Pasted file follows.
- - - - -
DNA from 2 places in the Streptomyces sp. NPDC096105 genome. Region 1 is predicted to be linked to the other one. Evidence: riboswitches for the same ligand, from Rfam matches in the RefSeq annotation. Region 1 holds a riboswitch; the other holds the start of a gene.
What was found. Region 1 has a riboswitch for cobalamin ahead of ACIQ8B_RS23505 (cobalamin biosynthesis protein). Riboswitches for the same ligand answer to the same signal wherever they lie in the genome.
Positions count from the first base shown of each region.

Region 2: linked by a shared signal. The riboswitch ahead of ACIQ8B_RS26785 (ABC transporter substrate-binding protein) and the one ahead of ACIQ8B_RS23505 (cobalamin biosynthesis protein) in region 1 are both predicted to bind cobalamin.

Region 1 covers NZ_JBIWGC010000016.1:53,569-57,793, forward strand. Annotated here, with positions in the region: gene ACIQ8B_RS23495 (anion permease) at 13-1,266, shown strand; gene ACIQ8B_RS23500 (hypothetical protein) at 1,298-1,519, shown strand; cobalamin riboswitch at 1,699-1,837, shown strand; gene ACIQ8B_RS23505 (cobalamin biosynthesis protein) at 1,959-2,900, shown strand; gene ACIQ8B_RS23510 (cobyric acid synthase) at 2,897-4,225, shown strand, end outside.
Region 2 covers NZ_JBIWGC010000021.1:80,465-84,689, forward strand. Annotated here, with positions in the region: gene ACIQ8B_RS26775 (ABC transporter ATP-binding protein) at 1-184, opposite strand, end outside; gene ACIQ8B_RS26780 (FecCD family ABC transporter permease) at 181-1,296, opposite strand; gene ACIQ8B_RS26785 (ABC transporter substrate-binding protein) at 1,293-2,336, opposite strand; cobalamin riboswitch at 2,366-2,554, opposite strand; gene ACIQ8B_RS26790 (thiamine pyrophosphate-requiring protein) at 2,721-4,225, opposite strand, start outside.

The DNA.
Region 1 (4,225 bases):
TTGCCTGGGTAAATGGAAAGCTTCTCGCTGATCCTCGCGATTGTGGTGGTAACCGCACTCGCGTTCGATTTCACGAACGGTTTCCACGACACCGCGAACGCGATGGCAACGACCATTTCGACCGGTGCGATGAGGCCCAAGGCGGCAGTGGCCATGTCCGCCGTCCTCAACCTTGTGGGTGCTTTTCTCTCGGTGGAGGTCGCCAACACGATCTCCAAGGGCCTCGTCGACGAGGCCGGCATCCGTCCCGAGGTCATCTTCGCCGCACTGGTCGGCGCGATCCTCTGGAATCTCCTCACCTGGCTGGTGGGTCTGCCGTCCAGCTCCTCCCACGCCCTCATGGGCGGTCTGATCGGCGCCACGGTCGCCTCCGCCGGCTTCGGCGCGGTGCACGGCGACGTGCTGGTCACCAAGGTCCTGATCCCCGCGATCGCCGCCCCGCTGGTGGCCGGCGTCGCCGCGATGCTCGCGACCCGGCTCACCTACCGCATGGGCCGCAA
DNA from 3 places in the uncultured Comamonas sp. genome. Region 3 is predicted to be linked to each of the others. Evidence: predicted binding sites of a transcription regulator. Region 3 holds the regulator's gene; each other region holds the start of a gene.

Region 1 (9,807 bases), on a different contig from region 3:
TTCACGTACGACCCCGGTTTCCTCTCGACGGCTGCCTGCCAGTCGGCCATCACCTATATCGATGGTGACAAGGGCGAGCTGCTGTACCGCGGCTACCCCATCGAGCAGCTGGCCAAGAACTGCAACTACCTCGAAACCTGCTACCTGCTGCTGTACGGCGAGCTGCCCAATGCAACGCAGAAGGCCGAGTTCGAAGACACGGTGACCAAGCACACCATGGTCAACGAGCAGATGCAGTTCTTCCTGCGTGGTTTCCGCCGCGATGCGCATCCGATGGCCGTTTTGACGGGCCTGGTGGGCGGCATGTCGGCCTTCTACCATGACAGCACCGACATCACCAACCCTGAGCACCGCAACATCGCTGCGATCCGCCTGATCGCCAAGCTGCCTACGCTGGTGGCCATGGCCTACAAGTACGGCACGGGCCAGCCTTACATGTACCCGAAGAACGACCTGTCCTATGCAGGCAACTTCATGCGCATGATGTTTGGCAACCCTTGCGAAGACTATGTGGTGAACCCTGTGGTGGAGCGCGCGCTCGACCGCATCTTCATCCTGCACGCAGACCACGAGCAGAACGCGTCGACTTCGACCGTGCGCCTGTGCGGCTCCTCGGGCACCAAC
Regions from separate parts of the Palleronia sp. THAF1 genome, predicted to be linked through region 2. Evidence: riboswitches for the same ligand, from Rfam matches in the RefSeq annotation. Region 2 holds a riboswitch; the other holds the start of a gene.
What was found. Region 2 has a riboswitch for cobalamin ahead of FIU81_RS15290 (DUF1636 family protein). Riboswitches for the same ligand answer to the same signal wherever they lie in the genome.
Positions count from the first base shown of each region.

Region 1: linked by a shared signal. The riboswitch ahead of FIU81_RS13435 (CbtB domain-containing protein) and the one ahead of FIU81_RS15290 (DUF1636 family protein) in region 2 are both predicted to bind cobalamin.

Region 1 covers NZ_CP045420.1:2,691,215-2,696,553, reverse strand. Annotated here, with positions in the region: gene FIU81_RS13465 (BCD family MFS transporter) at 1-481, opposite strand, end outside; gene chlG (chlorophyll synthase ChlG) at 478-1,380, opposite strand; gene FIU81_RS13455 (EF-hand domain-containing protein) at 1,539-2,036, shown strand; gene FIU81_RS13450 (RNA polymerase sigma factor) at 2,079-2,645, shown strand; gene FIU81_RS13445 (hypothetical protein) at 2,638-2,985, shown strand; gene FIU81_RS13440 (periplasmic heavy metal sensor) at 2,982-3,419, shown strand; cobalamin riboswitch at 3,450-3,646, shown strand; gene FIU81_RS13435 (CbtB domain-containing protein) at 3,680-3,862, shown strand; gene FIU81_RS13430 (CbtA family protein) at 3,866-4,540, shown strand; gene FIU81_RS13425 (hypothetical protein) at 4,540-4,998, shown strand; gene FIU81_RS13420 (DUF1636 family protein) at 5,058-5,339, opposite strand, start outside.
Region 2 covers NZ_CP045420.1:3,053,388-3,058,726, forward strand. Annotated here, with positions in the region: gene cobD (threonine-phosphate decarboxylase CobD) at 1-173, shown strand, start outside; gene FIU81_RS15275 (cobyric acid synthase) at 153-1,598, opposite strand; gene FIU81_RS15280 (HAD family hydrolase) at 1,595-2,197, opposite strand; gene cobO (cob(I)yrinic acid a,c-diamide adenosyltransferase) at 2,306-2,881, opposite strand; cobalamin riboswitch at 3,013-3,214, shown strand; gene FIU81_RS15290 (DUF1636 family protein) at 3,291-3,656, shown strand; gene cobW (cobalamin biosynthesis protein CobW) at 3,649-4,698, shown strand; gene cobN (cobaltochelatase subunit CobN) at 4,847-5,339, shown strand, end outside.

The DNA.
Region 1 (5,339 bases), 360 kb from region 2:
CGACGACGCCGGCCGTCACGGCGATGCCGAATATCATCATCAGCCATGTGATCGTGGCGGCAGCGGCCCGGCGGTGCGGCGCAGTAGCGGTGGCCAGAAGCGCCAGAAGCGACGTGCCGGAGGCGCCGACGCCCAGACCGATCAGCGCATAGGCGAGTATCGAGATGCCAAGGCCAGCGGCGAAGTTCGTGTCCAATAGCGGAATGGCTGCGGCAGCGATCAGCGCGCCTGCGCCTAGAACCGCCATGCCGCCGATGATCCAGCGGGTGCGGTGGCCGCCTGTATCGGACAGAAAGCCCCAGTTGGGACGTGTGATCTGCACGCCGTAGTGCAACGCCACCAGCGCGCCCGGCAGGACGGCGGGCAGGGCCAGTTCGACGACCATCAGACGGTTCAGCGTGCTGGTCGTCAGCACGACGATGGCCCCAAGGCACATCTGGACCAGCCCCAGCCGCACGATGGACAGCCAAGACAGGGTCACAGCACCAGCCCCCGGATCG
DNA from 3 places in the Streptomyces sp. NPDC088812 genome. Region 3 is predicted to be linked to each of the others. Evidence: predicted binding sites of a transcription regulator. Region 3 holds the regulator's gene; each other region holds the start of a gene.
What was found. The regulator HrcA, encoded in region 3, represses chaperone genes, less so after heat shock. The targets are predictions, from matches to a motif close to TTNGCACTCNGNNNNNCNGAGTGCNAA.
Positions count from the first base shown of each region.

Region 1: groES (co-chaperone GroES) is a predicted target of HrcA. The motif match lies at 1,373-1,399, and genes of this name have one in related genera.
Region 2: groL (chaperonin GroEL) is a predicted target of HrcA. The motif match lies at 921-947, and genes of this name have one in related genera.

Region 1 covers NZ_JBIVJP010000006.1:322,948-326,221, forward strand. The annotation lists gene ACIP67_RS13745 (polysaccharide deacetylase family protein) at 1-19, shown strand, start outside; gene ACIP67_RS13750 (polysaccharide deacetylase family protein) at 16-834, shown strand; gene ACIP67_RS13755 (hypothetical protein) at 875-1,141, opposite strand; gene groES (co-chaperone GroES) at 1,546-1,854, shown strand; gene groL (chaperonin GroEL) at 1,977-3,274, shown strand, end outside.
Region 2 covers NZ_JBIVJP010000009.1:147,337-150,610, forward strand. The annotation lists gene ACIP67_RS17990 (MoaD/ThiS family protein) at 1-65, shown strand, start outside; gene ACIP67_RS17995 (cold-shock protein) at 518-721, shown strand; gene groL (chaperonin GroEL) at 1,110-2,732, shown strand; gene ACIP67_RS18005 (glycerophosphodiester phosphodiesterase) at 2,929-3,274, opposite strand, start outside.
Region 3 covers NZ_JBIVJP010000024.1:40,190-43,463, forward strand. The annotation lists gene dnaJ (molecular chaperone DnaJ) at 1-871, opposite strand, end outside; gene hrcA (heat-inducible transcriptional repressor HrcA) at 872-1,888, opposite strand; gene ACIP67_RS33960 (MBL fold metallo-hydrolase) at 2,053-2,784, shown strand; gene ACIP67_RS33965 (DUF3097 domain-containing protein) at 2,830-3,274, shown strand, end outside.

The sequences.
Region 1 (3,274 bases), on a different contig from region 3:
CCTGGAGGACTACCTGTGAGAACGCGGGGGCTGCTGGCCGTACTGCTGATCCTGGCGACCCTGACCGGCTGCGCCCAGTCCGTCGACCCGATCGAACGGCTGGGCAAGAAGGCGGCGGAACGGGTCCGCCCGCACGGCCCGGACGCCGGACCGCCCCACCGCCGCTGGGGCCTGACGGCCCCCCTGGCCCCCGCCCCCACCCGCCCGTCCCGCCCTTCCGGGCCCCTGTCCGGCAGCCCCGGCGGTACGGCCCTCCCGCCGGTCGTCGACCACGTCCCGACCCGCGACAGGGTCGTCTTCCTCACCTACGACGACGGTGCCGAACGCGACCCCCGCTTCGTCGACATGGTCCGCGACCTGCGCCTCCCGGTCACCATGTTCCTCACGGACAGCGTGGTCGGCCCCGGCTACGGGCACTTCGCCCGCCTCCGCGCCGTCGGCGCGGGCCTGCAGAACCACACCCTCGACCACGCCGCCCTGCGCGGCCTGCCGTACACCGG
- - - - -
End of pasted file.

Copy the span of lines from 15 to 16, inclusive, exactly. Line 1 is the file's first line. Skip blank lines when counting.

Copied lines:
Positions count from the first base shown of each region.

Region 1: linked by a shared signal. The riboswitch ahead of FIU81_RS13435 (CbtB domain-containing protein) and the one ahead of FIU81_RS15290 (DUF1636 family protein) in region 2 are both predicted to bind cobalamin.